Imagine the following scenario. You go to your bank’s online website such as www.safebank.com to check your account balance and perhaps pay some bills. In the process you inadvertently type www.safebakn.com as a spelling error (note the backwards placement of the “k” and the “n”) and not notice it because the usual website is displayed that you’ve come to know for several years of use. You click the login link and type in your username and password. You are then sent to a new page in which you are asked a security question such as what your father’s name is. You type in the answer and click the submit button.
You are then directed to a page that pronounces that an error has occurred and you must login once again. You click the retry button and are redirected to the home once more at which point you repeat the process of typing in your username/password. Fortunately, the login process is successful this time and you are appropriately directed to your account.
Two days later you log on again and find that an unauthorized withdrawal of $2,000 has occurred. Unfortunately, this scenario isn’t farfetched at all.
The scenario is a classic example of typosquatting, a form of URL hijacking that relies upon typographical mistakes by end users that directs users to a fake website that all too often exists for strictly unlawful purposes.
Cybercriminals often target banks or e-commerce sites and purchase domain names that are comprised of one or two incorrect letters from the original. These URL’s then direct customers who have accidently mistyped the desired domain name to the webserver of the cybercriminal who hosts a site which nearly replicates the targeted domain at first glance.
Typosquatting is a method phishers use to capitalize on commonly misspelled domain names, often creating malicious duplicate domains of legitimate brands. Upon reading the scenario above, you may wonder how the fake site knew to ask the appropriate security question? Was it just a guess on the cybercriminal’s part? The answer is no. When the customer first inputted his or her login credentials, the fake site simultaneously opened up a session with www.safebank.com and submitted the supplied login credentials.
Since this login attempt was implemented from an unrecognized IP address, the fake site was asked the preselected security question, in this circumstance pertaining to the father’s name. The fake website then simply forwarded the question to the customer. Having captured all of the relevant information, the fake website displayed the error page. When the customer clicked the link to repeat the login process, the customer was then redirected to the actual website of the bank itself which is why the logon proved successful. Unfortunately, the cybercriminal also has an open session and withdraws the money.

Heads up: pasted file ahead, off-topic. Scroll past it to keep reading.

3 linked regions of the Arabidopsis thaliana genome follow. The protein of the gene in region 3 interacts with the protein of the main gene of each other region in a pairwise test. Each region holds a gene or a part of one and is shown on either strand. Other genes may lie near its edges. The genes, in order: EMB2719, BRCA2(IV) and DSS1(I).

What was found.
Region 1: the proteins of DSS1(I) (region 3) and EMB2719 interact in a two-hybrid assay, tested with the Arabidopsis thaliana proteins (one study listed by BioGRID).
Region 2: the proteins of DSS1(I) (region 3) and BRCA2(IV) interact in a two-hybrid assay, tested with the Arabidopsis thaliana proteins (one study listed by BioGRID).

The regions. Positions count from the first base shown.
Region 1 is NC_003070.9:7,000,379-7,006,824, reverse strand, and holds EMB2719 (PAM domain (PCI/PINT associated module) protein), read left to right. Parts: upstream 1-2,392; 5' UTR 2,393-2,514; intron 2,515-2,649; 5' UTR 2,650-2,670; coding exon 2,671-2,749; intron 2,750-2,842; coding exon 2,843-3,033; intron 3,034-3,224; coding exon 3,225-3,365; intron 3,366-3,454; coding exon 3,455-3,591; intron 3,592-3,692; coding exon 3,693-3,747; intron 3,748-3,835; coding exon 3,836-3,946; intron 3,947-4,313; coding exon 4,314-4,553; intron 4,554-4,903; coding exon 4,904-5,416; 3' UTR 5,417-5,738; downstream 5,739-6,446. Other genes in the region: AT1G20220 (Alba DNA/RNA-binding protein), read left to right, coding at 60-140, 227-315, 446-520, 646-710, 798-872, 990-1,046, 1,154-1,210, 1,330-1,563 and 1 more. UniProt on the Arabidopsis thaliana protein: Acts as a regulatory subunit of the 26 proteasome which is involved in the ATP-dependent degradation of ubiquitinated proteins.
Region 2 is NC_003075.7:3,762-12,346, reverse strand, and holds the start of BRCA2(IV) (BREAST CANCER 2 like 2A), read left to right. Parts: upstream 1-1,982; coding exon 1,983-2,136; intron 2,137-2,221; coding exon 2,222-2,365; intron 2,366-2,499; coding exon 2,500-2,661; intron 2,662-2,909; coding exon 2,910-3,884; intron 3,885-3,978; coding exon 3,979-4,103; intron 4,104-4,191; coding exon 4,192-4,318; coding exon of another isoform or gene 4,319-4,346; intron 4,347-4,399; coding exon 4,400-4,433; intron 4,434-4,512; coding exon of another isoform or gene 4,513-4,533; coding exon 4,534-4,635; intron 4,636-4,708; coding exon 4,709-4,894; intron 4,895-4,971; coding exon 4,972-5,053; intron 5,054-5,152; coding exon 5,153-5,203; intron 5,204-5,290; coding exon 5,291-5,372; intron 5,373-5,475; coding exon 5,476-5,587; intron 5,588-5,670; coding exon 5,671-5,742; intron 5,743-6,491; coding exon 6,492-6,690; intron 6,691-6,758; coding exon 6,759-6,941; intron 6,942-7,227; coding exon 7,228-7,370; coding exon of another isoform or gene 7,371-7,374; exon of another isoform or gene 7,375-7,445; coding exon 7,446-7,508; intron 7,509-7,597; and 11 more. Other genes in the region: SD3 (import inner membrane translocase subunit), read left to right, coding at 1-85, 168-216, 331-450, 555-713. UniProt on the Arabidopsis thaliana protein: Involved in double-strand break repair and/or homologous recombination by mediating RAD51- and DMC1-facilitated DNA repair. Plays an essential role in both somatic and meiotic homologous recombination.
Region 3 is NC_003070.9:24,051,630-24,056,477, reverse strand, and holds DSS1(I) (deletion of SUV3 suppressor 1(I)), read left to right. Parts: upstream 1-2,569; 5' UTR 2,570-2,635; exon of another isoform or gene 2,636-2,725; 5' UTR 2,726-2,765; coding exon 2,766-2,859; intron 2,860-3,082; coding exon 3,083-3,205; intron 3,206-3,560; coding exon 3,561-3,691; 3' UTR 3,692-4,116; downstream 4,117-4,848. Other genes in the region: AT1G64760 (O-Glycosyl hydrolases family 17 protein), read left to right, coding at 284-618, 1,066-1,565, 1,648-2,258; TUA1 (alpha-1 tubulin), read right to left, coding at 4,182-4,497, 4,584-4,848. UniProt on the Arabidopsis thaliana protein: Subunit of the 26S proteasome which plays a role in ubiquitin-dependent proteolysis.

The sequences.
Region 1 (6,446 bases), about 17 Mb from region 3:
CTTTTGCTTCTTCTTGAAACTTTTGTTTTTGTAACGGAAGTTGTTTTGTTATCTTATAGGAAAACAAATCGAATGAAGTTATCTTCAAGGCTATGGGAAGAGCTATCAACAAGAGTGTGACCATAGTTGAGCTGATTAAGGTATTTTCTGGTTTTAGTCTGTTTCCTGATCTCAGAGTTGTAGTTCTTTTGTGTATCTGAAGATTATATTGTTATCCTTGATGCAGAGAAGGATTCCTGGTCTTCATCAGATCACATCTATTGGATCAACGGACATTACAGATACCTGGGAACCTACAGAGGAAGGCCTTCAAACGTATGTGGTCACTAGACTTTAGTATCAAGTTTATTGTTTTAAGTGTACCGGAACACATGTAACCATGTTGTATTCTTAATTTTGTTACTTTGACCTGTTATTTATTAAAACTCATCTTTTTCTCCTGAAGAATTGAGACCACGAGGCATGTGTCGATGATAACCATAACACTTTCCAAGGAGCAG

Many of the most popular top-level domains such as .com and .net are declining in proportion to the domains used globally. But the .om domain is increasing steadily. Unsurprisingly the majority of these purchases did not come from citizens of the middle eastern country of Oman which has the country code top-level domain “.om.” One possible reason: “typosquatting.”
So how can this scenario are prevented? Actually it’s very easy; it just requires the diligence of the targeted company and the attentiveness of the user.
3 Steps that can Prevent Typosquatting Attacks from Succeeding
Of course the user should have noticed that he or she typed the domain name incorrectly within the browser, but they also should have noticed that the address was not utilizing SSL. The fake website would have been presented with the “http” prefix in an untrusted state as an SSL connection would have failed due to the lack of a trusted certificate.
When the customer was then redirected to the correct website, the proper prefix of “https” or a padlock icon would have correctly appeared indicating a trusted site and secure connection. The fact is that we all need to be more observant when accessing websites that require authentication in order to protect the confidentiality and integrity of data. Just as people should be guarded of their wallets in crowded environments, web customers must be conscious of their browser security.
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The other step that companies can take is to shore up the security of their website from iframe capture which an all too simplistic way for a third party to capture web content and links from another site. Website developers need to practice secure coding methods in order to deter simple content capture and duplication.
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